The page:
6 minute read
November 26, 2017
This fourteen-part series is based on our journey to Japan and Indonesia, beginning September 13, 2017. In each post we use our presence in Asia as a broader background to the usual exploration of how we fit into this world. Welcome to our private life.
There has been an unspoken progression in our relationship. Since the beginning we’ve had a focus on self-improvement, and the way we live has evolved in both geography and scope of possessions because of it. After we moved away from home to Washington, we started working on our personal inventories – both emotional and tangible – to make our lives lighter. Now we continue doing this because it makes our life easier since we plan to be mobile in the long term.
As life has changed, so have the things we prepare for. And traveling has helped; each time we pack for a trip we realize we need less than we have. A month ago or so I heard someone say, “we only prepare for the things we are afraid of.” it was profound enough to change how I approach preparing for everything, and now in Bali when I think of the way we live in the us, that statement clearly applies to life in general: being here makes me think more about why we still live in America.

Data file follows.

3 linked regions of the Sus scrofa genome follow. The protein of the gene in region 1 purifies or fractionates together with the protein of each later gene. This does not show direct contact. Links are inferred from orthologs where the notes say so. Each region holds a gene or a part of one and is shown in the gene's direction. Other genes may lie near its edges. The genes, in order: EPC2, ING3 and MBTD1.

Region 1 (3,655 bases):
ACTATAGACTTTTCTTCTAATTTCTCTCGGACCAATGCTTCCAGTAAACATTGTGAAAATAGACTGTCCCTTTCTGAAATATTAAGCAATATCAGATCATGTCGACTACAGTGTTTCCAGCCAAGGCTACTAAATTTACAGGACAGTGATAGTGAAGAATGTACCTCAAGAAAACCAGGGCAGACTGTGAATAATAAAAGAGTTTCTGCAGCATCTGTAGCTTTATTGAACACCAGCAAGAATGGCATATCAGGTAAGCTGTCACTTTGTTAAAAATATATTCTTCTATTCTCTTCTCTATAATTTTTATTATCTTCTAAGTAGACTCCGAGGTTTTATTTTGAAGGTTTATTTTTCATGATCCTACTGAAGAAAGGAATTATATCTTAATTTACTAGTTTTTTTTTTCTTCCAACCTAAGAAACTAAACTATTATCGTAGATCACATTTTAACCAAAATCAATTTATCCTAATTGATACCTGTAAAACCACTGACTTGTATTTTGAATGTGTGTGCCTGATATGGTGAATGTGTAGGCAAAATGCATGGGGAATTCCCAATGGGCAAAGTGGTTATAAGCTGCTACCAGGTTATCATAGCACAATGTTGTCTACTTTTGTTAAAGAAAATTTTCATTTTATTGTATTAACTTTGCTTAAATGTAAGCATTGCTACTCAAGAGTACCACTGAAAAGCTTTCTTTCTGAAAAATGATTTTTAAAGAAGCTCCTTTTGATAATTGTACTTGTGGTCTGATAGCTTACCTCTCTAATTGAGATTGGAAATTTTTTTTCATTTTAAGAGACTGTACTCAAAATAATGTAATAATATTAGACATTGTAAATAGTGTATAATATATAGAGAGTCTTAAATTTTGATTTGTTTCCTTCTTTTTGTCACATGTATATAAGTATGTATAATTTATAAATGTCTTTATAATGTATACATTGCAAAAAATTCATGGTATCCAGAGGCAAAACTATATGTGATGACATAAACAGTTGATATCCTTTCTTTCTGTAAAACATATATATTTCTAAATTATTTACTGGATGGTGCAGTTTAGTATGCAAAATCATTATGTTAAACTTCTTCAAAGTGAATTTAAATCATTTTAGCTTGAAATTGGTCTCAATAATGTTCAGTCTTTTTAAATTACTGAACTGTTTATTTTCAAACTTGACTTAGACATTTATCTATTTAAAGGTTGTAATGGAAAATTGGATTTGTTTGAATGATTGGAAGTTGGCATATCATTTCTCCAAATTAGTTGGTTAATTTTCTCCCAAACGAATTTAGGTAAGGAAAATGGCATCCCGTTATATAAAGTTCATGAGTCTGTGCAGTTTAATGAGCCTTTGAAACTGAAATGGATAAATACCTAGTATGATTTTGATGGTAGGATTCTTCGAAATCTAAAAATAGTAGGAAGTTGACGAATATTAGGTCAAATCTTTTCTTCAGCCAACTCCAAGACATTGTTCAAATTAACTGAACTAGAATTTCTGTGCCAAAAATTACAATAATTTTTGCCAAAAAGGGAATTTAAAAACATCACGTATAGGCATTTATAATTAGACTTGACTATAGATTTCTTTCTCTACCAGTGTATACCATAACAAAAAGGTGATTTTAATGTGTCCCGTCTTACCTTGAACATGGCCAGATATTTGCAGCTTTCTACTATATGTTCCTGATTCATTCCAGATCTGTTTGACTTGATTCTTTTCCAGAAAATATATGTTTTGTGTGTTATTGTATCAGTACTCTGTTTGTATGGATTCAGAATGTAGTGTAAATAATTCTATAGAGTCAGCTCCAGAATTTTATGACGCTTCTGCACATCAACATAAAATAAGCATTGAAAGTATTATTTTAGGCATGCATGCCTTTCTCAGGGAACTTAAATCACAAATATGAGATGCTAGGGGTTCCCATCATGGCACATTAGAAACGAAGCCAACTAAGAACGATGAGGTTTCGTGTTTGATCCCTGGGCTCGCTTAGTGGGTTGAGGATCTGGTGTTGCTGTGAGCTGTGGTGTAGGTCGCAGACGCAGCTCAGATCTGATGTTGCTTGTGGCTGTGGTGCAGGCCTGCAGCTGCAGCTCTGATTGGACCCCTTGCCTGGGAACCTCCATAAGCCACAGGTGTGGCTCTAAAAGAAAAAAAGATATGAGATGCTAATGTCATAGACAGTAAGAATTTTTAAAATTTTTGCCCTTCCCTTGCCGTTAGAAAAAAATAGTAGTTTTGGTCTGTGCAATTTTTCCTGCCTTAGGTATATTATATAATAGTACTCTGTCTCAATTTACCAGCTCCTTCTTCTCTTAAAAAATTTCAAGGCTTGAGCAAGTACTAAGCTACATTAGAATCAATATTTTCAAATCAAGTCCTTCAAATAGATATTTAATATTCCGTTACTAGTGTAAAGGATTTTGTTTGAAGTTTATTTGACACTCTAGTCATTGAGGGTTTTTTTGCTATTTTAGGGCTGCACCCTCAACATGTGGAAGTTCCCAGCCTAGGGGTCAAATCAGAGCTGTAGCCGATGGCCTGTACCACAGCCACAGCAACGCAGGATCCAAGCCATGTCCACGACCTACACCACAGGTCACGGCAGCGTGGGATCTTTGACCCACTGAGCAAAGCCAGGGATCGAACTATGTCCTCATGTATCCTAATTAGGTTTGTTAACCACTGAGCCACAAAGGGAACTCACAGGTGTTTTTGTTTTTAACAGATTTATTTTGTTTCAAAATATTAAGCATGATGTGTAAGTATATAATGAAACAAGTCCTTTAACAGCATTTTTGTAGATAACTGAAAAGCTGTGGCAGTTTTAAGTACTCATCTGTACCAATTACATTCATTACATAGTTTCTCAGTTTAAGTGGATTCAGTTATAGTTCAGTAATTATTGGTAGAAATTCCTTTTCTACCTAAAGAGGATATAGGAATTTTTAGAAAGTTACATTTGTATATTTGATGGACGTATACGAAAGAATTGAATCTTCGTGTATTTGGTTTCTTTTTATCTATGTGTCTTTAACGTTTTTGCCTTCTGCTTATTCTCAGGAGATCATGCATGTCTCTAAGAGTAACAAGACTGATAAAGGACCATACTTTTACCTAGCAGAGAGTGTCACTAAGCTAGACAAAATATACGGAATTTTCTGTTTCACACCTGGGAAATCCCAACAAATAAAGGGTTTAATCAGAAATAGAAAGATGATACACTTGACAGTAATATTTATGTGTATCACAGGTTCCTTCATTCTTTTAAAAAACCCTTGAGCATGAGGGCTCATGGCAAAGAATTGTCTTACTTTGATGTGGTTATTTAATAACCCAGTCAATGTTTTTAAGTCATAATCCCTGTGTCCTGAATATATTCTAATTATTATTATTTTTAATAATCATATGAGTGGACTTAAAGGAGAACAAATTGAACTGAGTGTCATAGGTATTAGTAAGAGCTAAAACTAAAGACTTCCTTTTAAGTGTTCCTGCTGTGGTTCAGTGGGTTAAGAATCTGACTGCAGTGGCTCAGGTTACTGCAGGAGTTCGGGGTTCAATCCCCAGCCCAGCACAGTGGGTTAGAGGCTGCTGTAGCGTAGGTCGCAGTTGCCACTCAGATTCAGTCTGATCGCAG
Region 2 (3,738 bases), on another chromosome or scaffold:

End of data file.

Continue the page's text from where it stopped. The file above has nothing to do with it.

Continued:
When abroad I ask myself, why are we visiting? Part of our purpose is to cultivate experiences and integrate that new knowledge into our lives. But more important, the travel has become a way for us to expand on our existing philosophies by drawing from sources we wouldn’t otherwise have. And we happily do this because we relate more easily to other people than to Americans.
We are consistently optimizing ourselves for mobility, and we relate better with foreign cultures than our own. It’s only logical that the preparation and curiosity will take us permanently outside the us. Fear is the only reason it hasn’t yet.